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 Table of Contents  
INTERESTING CASE REPORT
Year : 2018  |  Volume : 2  |  Issue : 3  |  Page : 174-178

Tachycardia-induced cardiomyopathy in a teenage boy


Department of Medicine, MGM Medical College, Aurangabad, Maharashtra, India

Date of Web Publication10-Dec-2018

Correspondence Address:
Dr. Rajesh Krishnachandra Shah
Shrikrishna Hospital' 223, Samarthnagar, Aurangabad, 431 - 001, Bihar
India
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Source of Support: None, Conflict of Interest: None


DOI: 10.4103/jiae.jiae_83_17

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  Abstract 

Tachycardiomyopathy or tachycardia-induced cardiomyopathy (TIC) is a relatively rare but completely or partially treatable condition, where there is an impairment of left ventricular (LV) function secondary to chronic, continuous, or intermittent tachycardia, which presents as heart failure. It has been shown that the rate control by means such as cardioversion, negative chronotropic agents, and surgical- or catheter-based atrioventricular nodal ablation, depending on the etiology, resulted in significant improvement of systolic function. The diagnosis of TIC is entertained following the observation of improvement in LV systolic function, after necessary therapy to control the arrhythmia or heart rate. It is necessary that the clinicians should have a high index of suspicion while dealing with LV systolic dysfunction or dilated cardiomyopathy and should control the arrhythmia stringently. This case report describes a 14-year-old boy presenting with breathlessness of 18–24-month duration who had features of dilated cardiomyopathy on echocardiography. Impaired LV systolic function was due to fascicular ventricular tachycardia and he recovered completely after catheter-based ablation within a period of 5–6 months.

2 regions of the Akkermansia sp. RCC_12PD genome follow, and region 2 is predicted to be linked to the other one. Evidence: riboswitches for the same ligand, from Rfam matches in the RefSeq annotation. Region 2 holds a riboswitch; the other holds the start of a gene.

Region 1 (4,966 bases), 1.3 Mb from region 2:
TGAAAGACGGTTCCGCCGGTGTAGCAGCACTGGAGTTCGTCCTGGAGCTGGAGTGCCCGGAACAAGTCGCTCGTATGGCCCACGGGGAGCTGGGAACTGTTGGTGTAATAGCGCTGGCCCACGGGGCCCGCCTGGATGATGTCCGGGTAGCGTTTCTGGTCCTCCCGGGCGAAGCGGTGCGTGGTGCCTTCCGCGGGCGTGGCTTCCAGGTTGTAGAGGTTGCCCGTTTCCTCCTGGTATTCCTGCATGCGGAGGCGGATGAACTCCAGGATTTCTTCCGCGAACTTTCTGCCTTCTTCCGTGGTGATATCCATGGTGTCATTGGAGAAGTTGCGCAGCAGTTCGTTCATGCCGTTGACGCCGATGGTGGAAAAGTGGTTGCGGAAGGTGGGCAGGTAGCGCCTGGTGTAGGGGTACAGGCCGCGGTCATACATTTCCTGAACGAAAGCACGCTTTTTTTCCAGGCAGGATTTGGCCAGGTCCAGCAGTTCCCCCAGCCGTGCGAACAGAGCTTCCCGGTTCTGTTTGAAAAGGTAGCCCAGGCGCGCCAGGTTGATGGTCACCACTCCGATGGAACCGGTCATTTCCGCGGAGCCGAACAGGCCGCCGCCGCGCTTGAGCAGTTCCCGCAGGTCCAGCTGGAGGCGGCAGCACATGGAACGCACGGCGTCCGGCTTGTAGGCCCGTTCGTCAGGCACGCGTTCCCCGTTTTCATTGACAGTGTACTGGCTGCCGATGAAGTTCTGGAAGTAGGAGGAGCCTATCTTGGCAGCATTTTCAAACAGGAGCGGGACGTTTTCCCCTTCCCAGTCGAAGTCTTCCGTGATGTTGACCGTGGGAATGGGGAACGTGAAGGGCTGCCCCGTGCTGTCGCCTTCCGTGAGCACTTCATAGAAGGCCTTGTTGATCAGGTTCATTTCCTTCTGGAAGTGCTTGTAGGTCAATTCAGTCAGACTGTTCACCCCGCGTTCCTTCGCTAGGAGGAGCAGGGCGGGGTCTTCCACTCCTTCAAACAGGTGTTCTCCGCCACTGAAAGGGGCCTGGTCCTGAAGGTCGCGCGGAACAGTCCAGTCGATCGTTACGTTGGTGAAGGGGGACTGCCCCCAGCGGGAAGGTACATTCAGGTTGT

Keywords: Ablation therapy, cardiomegaly, cardiomyopathy, fascicular ventricular tachycardia, tachycardia-induced cardiomyopathy, tachycardiomyopathy


How to cite this article:
Shah RK. Tachycardia-induced cardiomyopathy in a teenage boy. J Indian Acad Echocardiogr Cardiovasc Imaging 2018;2:174-8

How to cite this URL:
Shah RK. Tachycardia-induced cardiomyopathy in a teenage boy. J Indian Acad Echocardiogr Cardiovasc Imaging [serial online] 2018 [cited 2019 Jan 16];2:174-8. Available from: http://www.jiaecho.org/text.asp?2018/2/3/174/247034




  Introduction Top


Tachycardia-induced cardiomyopathy (TIC) is a relatively rare condition, requiring high index of suspicion to treat the cause, as it is a completely or sometimes a partially treatable condition.


  Clinical Presentation Top


A 14-year-old boy presented on May 5, 2017, with breathlessness Grade II on and off fatigue and uneasiness since 1½–2 years.

On presentation, his pulse was 150/min and regular, with a systolic blood pressure of 80 mmHg. His heart sounds were normal and there were no clinical signs of heart failure. There was no history of any significant problem such as rheumatic heart disease. He was not involved in any active sports due to breathlessness.

His electrocardiogram (ECG) at presentation showed a heart rate of 151/min, with right bundle branch block (RBBB) and left anterior hemiblock with a narrow QRS complex, suggestive of fascicular ventricular tachycardia (FVT) [Figure 1].
Figure 1: Electrocardiogram on admission

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Echocardiography done immediately showed dilated chambers of the heart with the left ventricular (LV) internal diameter measuring 54 mm. The right ventricular (RV) basal diameter was 40 mm with poor LV and RV systolic function and an LV ejection fraction (LVEF) of 20%. On the first echocardiography, global longitudinal strain (GLS) was not performed [Videos 1-3 and [Figure 2]. The dilemma here was whether it was dilated cardiomyopathy causing arrhythmia or repeated arrhythmia causing dilated cardiomyopathy.
Figure 2: Right ventricular measurements on May 5th

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As he was hemodynamically stable, he was given tablet Metoprolol 25 mg and tablet torsemide 5 mg. The repeat ECG done in the intensive care unit (ICU) showed sinus rhythm with a heart rate of 70/min, LV hypertrophy, and global “T” wave inversion [Figure 3]. Repeat echocardiogram in the ICU, on May 7, 2017, showed the same changes, with LVEF of 20% and RV dysfunction.